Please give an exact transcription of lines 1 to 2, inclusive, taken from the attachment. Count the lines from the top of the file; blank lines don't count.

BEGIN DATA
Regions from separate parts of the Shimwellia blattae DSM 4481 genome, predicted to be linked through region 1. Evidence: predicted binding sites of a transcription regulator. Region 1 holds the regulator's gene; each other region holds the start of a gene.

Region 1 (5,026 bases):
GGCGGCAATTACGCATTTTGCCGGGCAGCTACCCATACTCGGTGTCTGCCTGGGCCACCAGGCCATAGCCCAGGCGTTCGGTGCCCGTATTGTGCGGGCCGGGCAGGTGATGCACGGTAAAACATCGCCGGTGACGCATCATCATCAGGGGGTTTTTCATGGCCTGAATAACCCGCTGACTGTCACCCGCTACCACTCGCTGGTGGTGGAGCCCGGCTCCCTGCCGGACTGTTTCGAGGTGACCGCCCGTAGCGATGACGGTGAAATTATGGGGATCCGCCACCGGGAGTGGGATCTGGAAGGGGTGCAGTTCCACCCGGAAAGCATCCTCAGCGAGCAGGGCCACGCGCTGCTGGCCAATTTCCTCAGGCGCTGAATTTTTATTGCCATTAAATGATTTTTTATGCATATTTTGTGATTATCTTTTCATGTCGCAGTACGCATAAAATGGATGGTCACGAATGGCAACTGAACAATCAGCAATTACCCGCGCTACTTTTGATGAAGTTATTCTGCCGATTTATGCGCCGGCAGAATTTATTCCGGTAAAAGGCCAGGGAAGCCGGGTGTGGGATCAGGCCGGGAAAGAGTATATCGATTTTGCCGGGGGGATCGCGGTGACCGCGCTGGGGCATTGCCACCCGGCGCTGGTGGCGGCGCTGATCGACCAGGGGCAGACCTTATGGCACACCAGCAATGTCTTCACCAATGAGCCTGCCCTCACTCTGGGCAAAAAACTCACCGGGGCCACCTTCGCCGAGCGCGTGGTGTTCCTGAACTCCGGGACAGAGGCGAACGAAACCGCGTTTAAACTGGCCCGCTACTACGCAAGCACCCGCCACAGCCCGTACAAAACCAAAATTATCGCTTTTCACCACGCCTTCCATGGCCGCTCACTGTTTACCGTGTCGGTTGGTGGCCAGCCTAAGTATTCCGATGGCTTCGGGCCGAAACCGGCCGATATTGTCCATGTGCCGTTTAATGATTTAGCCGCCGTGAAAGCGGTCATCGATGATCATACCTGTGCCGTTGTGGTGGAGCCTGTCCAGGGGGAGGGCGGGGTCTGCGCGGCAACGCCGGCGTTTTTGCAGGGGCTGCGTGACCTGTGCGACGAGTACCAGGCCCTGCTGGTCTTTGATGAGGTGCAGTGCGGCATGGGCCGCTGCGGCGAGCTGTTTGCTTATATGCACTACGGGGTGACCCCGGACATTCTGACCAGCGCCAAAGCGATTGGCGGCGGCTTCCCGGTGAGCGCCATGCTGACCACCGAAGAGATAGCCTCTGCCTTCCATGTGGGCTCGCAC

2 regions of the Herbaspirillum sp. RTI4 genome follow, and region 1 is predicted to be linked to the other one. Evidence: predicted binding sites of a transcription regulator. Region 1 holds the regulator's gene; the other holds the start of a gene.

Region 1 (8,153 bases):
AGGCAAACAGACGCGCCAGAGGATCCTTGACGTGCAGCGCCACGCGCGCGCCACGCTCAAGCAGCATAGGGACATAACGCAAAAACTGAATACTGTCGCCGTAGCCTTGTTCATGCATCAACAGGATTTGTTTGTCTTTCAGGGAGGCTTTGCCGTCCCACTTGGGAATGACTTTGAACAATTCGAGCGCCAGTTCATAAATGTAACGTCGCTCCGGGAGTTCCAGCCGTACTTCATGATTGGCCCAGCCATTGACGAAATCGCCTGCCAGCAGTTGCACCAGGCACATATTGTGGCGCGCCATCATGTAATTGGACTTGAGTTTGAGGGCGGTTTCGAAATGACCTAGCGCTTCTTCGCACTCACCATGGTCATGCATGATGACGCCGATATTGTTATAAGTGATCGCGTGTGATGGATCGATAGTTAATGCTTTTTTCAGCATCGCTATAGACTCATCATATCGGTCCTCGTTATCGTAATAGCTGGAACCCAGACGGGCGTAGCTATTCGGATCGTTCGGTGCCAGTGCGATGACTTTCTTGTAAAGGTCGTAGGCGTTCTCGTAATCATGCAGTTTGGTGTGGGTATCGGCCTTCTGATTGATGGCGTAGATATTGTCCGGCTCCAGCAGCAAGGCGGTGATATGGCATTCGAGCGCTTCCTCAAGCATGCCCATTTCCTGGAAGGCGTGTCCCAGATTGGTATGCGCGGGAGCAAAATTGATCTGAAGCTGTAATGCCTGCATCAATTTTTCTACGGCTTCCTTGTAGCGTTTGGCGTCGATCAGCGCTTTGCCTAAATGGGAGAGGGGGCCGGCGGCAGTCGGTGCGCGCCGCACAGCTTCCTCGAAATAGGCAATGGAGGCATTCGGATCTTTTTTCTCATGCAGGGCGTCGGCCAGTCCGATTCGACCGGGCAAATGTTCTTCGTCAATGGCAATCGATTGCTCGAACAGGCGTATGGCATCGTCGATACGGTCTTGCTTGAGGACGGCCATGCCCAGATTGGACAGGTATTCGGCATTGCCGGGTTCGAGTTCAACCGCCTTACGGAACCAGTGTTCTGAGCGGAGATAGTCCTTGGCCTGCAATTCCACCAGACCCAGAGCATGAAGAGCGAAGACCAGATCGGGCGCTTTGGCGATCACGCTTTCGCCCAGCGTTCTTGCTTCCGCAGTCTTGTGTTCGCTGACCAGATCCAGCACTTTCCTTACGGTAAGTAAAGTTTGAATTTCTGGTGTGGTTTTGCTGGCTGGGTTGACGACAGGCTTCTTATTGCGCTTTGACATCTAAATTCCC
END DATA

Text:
Regions from separate parts of the Shimwellia blattae DSM 4481 genome, predicted to be linked through region 1. Evidence: predicted binding sites of a transcription regulator. Region 1 holds the regulator's gene; each other region holds the start of a gene.

Region 1 (5,026 bases):